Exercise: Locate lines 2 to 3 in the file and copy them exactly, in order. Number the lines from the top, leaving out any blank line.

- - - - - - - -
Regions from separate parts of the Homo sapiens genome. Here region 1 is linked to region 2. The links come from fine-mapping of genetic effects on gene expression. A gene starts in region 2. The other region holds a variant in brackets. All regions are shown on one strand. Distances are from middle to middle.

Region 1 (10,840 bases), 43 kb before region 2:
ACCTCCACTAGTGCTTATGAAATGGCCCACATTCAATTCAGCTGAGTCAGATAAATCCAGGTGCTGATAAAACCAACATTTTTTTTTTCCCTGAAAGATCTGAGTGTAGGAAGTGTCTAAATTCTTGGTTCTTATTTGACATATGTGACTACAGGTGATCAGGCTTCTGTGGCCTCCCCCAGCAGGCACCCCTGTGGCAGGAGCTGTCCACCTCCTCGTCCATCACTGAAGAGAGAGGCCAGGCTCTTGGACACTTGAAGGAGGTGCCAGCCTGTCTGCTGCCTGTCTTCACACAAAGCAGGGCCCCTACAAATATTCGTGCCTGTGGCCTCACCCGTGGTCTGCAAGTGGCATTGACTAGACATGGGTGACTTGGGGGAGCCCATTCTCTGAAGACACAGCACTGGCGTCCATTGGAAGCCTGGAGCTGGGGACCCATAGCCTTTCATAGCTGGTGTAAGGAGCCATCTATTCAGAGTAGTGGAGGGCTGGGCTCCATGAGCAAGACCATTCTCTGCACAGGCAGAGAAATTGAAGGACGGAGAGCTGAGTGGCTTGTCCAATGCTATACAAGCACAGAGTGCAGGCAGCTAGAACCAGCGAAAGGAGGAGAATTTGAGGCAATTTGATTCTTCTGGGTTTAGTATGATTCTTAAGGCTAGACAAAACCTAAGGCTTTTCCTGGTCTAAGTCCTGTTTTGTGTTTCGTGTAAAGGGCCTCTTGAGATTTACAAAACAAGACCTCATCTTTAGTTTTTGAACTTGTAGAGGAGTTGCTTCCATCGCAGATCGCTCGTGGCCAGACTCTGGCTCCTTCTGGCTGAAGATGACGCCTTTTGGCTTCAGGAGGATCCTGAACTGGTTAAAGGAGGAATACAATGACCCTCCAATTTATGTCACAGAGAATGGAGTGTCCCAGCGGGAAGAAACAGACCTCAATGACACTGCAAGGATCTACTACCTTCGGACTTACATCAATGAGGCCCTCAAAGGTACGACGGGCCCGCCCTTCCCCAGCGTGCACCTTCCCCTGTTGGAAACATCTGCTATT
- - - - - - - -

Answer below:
Region 1 (10,840 bases), 43 kb before region 2:
ACCTCCACTAGTGCTTATGAAATGGCCCACATTCAATTCAGCTGAGTCAGATAAATCCAGGTGCTGATAAAACCAACATTTTTTTTTTCCCTGAAAGATCTGAGTGTAGGAAGTGTCTAAATTCTTGGTTCTTATTTGACATATGTGACTACAGGTGATCAGGCTTCTGTGGCCTCCCCCAGCAGGCACCCCTGTGGCAGGAGCTGTCCACCTCCTCGTCCATCACTGAAGAGAGAGGCCAGGCTCTTGGACACTTGAAGGAGGTGCCAGCCTGTCTGCTGCCTGTCTTCACACAAAGCAGGGCCCCTACAAATATTCGTGCCTGTGGCCTCACCCGTGGTCTGCAAGTGGCATTGACTAGACATGGGTGACTTGGGGGAGCCCATTCTCTGAAGACACAGCACTGGCGTCCATTGGAAGCCTGGAGCTGGGGACCCATAGCCTTTCATAGCTGGTGTAAGGAGCCATCTATTCAGAGTAGTGGAGGGCTGGGCTCCATGAGCAAGACCATTCTCTGCACAGGCAGAGAAATTGAAGGACGGAGAGCTGAGTGGCTTGTCCAATGCTATACAAGCACAGAGTGCAGGCAGCTAGAACCAGCGAAAGGAGGAGAATTTGAGGCAATTTGATTCTTCTGGGTTTAGTATGATTCTTAAGGCTAGACAAAACCTAAGGCTTTTCCTGGTCTAAGTCCTGTTTTGTGTTTCGTGTAAAGGGCCTCTTGAGATTTACAAAACAAGACCTCATCTTTAGTTTTTGAACTTGTAGAGGAGTTGCTTCCATCGCAGATCGCTCGTGGCCAGACTCTGGCTCCTTCTGGCTGAAGATGACGCCTTTTGGCTTCAGGAGGATCCTGAACTGGTTAAAGGAGGAATACAATGACCCTCCAATTTATGTCACAGAGAATGGAGTGTCCCAGCGGGAAGAAACAGACCTCAATGACACTGCAAGGATCTACTACCTTCGGACTTACATCAATGAGGCCCTCAAAGGTACGACGGGCCCGCCCTTCCCCAGCGTGCACCTTCCCCTGTTGGAAACATCTGCTATT